expiry of the limitation period. Furthermore, in Bhavyanath v. K.V.
Balan (supra) the Plaintiff had adduced cogent evidence to prove his
readiness and willingness to discharge his part of the contract and to
prove that he had sufficient funds to discharge his obligation. No such
evidence has been adduced by the Respondent Plaintiff in this case
either to show his readiness or to prove that sufficient funds were
available with him to enable him to discharge his part of contract.
Therefore, Bhavyanath v. K.V. Balan (supra) is of no assistance to
the Respondent Plaintiff.
21 (2020) 11 SCC 790
23
51. In view of foregoing, this Court is of the considered opinion that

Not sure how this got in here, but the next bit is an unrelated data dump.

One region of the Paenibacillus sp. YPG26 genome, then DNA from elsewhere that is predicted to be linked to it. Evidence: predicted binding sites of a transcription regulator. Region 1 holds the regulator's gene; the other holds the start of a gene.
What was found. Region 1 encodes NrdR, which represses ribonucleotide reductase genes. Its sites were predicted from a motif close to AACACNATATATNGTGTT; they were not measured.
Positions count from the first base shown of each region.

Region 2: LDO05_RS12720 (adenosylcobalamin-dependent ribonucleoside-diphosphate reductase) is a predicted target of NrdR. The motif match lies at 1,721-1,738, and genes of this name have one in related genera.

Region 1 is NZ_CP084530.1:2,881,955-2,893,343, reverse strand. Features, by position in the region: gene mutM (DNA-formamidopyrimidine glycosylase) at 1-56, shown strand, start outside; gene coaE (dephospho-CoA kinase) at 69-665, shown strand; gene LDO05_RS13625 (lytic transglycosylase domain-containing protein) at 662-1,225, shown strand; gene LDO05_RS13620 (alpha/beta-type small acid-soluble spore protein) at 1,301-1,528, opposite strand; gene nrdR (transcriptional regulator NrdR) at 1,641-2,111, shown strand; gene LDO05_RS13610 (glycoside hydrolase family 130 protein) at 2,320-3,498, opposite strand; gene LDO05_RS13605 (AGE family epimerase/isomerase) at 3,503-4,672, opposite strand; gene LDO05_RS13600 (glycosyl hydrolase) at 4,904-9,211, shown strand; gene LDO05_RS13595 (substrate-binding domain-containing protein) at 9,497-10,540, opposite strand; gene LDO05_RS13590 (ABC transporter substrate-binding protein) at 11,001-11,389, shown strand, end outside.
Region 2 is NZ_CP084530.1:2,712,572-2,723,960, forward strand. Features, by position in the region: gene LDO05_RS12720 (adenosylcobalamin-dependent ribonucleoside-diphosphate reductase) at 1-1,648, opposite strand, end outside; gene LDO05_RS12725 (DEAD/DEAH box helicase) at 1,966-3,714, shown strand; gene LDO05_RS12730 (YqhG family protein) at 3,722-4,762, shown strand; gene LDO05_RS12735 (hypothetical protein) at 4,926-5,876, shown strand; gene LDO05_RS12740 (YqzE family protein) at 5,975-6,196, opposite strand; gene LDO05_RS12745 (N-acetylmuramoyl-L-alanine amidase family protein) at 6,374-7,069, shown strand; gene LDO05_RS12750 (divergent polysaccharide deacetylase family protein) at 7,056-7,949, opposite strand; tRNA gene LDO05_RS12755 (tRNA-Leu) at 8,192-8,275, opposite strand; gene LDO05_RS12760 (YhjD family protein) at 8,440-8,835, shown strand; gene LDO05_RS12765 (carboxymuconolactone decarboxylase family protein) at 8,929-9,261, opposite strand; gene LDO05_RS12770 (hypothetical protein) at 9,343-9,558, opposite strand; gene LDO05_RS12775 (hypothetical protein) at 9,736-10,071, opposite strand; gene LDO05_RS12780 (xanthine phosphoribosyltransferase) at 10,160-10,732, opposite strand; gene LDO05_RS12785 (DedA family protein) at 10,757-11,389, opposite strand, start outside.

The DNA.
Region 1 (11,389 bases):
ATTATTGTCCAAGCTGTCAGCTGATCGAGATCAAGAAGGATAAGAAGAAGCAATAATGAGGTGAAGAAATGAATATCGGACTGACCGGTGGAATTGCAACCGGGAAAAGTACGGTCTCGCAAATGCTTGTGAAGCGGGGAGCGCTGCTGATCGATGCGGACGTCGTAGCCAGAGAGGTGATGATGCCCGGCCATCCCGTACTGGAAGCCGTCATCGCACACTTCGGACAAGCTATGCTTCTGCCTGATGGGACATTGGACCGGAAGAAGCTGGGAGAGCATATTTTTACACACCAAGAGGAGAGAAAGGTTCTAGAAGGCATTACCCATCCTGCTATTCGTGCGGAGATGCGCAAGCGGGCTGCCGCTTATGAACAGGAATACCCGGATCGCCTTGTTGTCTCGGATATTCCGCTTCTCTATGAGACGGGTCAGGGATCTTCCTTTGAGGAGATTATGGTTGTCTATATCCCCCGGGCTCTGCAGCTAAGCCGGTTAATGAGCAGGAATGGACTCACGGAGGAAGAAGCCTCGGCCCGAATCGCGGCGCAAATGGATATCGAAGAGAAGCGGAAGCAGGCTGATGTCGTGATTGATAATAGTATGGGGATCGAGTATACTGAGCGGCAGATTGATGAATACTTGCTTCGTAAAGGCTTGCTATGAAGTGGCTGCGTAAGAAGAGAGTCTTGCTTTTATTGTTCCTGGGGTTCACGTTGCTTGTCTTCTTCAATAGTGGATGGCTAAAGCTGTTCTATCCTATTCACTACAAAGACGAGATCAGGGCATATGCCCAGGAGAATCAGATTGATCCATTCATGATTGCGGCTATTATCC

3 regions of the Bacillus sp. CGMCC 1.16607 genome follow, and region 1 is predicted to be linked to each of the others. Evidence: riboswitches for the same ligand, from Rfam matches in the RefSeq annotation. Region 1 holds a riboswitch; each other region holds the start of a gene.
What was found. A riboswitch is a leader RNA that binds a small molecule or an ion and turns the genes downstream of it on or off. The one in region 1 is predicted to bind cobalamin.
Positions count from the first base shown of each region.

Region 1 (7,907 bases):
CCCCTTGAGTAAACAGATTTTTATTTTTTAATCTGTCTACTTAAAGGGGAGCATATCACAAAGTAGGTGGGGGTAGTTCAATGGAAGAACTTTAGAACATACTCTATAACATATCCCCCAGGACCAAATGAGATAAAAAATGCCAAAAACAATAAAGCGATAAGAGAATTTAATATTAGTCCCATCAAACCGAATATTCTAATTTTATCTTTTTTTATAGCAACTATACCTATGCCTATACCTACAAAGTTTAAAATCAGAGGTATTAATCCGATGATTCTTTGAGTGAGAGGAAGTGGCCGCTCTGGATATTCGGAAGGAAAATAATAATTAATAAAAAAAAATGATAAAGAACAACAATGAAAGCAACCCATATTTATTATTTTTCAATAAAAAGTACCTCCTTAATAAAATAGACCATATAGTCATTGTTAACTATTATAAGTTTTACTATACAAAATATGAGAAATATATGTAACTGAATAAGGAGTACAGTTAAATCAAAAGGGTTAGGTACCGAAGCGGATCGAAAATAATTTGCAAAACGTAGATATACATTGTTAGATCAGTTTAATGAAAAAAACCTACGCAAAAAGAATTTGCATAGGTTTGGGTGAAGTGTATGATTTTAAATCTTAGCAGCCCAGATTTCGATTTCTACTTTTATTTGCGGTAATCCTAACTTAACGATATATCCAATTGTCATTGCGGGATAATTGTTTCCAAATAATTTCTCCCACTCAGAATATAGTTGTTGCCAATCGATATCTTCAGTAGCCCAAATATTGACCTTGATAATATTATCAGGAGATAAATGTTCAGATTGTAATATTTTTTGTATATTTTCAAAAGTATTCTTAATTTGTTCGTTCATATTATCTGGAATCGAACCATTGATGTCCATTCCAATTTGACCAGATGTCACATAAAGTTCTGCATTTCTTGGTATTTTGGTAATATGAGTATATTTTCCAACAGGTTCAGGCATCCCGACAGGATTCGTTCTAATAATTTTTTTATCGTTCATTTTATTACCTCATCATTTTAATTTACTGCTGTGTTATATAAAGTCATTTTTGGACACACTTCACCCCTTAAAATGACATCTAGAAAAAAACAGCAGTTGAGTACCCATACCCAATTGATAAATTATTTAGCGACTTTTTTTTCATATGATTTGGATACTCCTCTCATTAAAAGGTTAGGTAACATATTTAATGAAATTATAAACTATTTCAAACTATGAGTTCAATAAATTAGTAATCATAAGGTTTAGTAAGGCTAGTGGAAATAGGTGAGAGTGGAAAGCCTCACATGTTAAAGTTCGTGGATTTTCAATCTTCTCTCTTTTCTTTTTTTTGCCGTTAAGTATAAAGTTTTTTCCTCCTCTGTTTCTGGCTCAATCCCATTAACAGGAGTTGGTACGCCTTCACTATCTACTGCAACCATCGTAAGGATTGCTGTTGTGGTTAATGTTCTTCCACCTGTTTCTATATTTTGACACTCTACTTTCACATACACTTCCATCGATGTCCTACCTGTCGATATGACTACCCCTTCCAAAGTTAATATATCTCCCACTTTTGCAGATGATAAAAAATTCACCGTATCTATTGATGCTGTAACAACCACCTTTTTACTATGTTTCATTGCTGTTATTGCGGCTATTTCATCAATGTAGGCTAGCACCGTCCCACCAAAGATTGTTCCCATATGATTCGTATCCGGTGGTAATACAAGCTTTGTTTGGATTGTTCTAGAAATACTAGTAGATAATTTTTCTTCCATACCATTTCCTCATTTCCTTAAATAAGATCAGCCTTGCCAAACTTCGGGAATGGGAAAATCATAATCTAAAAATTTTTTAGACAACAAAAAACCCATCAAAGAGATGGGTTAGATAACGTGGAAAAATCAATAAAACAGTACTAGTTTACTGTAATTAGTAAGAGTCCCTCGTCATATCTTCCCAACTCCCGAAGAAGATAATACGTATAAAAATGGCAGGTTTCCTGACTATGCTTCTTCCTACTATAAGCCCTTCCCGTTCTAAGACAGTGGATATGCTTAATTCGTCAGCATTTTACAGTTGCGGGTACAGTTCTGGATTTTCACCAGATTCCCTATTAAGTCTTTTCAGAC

the Respondent Plaintiff was not entitled to the relief of specific
performance. The Trial Court and the High Court erred both in law and
on facts in granting such relief.
52. The appeal is accordingly allowed. The impugned judgment of
the High Court and the judgment and decree of Trial court are
accordingly set aside. The Appellants shall return the earnest money
to the Respondent Plaintiff, within 4 weeks from today with interest at
the rate of 7% per annum from the date of deposit of the same, till the
date of refund. It will also be open to the Respondent Plaintiff to
withdraw the deposit if any of the balance consideration in Court.
Parties to bear their own costs.
.................................J
 [INDIRA BANERJEE]
.................................J
 [HRISHIKESH ROY]
JULY 12, 2022;
NEW DELHI.